Masnick’s article provides a link to more information in the story, He’s got the law (literally) in his hands, by Jina Moore and Glenna Gordon. While I find the situation extreme what strikes me first in Masnick’s piece is that it’s not unusual. So if people are actually going to try and copyright a law, why not a nanoparticle?

Coincidentally, China and India have made a proposal to eschew intellectual property rights with regard to green/clean technologies prior to the big climate talks during December (2009) in Copenhagen.  From the news item on Nanowerk,

As world leaders prepare for climate talks in Copenhagen next month, developing nations have tabled a controversial proposal which would effectively end patent protection for clean technologies.
China and India have floated the idea of making new green technology subject to ‘compulsory licensing’, which critics say amounts to waiving intellectual property rights.
The idea of adapting or liberalising patent rules for crucial new inventions which can help reduce carbon emissions is not new, but the EU and US are unhappy with compulsory licensing, fearing it would dramatically reduce the incentive for businesses to innovate and stifle green job creation.
Compulsory licensing has to date only been used in emergency situations where patent-protected pharmaceuticals were seen as prohibitively expensive. The Thai government used the mechanism to allow local medicines factories [to] produce HIV drugs at a fraction of the cost.

I’m guessing the reason that this item was posted on Nanowerk is that nanotechnology is often featured as an enabler of cleaner/greener products.

On a related theme, Andrew Maynard has posted his thoughts on the World Economic Forum that he attended last week in Dubai (from his Nov.22.09 posting),

Developing appropriate technology-based solutions to global challenges is only possible if  technology innovation policy is integrated into the decision-making process at the highest levels in government, industry and other relevant organizations.  Without such high-level oversight, there is a tendency to use the technology that’s available, rather than to develop the technology that’s needed.  And as the challenges of living in an over-populated and under-resourced world [emphasis mine] escalate, this will only exacerbate the disconnect between critical challenges and technology-based solutions.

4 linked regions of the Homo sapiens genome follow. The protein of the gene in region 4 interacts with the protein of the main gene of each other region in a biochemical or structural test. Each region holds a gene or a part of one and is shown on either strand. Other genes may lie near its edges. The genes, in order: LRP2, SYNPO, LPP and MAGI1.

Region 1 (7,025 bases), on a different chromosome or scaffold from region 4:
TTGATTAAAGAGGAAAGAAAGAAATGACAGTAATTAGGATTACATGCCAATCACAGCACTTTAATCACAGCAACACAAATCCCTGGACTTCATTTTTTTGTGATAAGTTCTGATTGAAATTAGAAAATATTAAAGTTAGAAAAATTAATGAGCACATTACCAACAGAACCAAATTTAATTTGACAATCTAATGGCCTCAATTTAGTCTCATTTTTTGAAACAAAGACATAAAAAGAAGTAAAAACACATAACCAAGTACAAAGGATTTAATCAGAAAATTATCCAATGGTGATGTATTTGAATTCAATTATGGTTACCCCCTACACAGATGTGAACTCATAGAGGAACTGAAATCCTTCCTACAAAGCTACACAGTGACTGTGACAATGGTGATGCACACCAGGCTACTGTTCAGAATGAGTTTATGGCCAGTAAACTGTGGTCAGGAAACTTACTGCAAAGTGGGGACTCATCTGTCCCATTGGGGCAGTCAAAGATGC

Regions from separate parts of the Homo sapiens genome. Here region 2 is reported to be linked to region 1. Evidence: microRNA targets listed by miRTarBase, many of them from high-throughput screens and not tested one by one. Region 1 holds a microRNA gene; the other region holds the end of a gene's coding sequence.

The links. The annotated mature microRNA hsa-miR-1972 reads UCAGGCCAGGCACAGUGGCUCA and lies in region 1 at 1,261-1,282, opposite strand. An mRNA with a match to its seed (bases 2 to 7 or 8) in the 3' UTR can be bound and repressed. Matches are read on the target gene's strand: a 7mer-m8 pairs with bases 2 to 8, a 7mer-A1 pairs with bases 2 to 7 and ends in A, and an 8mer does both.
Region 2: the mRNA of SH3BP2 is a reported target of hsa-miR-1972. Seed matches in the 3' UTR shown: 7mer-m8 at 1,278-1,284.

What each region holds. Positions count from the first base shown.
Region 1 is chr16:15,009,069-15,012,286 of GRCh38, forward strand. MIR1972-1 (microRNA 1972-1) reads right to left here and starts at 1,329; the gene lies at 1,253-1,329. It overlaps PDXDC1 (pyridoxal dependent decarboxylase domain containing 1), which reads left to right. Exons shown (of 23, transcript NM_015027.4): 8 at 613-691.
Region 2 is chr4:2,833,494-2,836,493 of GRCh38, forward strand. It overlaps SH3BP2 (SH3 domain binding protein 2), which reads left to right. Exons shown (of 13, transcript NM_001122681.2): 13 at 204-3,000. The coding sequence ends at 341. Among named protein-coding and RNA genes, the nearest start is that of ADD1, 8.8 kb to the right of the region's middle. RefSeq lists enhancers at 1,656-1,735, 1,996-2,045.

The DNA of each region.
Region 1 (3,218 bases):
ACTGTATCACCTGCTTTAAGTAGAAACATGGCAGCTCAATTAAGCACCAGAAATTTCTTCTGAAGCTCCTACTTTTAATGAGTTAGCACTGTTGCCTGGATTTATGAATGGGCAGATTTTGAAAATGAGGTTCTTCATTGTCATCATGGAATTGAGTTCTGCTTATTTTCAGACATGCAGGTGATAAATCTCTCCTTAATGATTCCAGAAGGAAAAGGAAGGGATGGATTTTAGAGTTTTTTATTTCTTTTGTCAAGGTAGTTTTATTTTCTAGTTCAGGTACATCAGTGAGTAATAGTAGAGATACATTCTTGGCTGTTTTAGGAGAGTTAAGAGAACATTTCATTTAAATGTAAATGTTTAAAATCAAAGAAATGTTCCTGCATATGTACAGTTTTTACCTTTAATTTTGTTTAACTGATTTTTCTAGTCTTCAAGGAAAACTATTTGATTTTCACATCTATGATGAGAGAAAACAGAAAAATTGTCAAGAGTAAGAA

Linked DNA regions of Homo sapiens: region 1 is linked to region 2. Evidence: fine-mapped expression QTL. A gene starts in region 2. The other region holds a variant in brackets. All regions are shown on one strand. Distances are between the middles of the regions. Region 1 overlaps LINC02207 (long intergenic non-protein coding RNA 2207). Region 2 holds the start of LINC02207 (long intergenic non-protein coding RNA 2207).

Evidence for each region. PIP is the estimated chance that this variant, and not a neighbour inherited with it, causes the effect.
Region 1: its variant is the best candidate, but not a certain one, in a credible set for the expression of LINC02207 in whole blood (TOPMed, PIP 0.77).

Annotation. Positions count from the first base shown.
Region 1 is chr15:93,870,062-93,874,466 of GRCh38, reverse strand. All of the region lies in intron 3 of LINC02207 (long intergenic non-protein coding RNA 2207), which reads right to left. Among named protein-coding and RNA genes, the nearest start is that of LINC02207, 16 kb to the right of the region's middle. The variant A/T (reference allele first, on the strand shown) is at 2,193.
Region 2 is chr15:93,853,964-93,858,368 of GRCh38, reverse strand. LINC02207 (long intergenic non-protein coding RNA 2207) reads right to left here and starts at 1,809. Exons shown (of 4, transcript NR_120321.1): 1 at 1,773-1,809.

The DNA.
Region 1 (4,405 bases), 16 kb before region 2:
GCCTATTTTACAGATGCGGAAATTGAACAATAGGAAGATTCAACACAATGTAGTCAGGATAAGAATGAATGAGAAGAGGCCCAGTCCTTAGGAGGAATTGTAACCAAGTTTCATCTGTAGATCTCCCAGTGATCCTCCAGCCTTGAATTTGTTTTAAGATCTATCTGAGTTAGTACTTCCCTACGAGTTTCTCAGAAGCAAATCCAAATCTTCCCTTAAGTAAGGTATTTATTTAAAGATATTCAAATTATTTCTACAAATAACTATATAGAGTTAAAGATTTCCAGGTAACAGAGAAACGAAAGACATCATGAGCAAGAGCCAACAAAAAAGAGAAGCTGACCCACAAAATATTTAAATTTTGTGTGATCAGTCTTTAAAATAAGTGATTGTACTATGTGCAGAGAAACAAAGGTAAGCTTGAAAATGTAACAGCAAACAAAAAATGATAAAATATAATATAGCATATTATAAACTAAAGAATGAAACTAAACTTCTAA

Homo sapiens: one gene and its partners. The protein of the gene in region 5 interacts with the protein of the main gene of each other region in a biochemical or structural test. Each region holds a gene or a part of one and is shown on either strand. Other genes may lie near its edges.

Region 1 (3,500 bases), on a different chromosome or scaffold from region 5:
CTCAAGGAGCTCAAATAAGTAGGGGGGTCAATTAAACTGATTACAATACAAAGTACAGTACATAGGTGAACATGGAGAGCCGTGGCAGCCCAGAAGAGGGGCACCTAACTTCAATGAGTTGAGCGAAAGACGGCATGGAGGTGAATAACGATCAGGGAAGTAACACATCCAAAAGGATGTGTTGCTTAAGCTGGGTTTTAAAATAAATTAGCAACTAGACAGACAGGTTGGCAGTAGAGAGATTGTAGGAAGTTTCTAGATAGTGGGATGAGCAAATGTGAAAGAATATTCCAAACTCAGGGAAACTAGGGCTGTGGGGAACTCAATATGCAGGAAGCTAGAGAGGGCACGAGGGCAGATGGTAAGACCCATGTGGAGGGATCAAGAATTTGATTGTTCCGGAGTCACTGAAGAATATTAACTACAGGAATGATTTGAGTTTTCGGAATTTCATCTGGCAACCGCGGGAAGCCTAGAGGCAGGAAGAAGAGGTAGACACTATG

The importance of technology innovation – and emerging technologies in particular – was highlighted by Lord Malloch-Brown in his closing remarks at this year’s Summit on the Global Agenda.  Yet there is still a way to go before technology innovation is integrated into the global agenda dialogue, rather than being tacked on to it

Maynard provides an intriguing insight into some of the international agenda which includes a much broader range of discussion topics that I would have expected from something called an ‘economic’ forum.  You can read more about the World Economic Forum organization and its latest meeting here.

I wasn’t expecting to find out more about London Olympics 2012”s digital cloud proposed project on Andy Miah’s website as I tend to associate him with human enhancement, Olympic sports, post humanism, and nanotechnology topics. I keep forgetting about his media interests. Here’s his latest (Nov.22.09) posting on the Digital Olympics (title of his new book) where he includes images and a video about the architectural project.

Cookie cutters; agility vs. rigidity; 2010 Canadian Science Policy Conference; Kate Pullinger GG 2009 award winner for fiction

Ever wonder about all that talk about critical thinking? Supposedly that’s what education does for you, i.e. encourages critical thinking. I mention it because there’s a great little essay on The Black Hole blog about critical thinking in higher education. It’s called, Science is like Baking: The Rise of the Cookie Cutter PhD. I did have one minor quibble,

Together, these forces do what I think we should be very very scared of… they apply pressure to churn out PhDs faster, with more papers, with less flexibility in ideas and more rigid (read publishable) research project designs. So, in the end, little effort goes into helping the PhD students think critically about their field – and while I don’t believe this style of training is as far gone in the Humanities… I think it’s coming, so get yourself ready!

Sadly, I believe that the process is already gaining momentum in the humanities.

Rob Annan at Don’t Leave Canada Behind has a very pointed (scathing) analysis of a pre-budget submission from the SSHRC/NSERC/CIHR tri-council to the House of Commons Standing Committee.  [SSHRC = Social Sciences and Humanities Research Council; NSERC = Natural Sciences and Engineering Research Council; CHIR = Canadian Health Institutes Research] From his posting,

… What does this mean? Sounds to me like stable, long-term funding is to be sacrificed at the altar of increased flexibility. And what exactly is a “dynamic approach” to funding research? This bureaucratic nonsense speak could have real consequences for researchers. Does agility, dynamism, and responsiveness mean that the agencies will be rapidly changing funding priorities from year to year? Will the agencies just start chasing the hottest trends?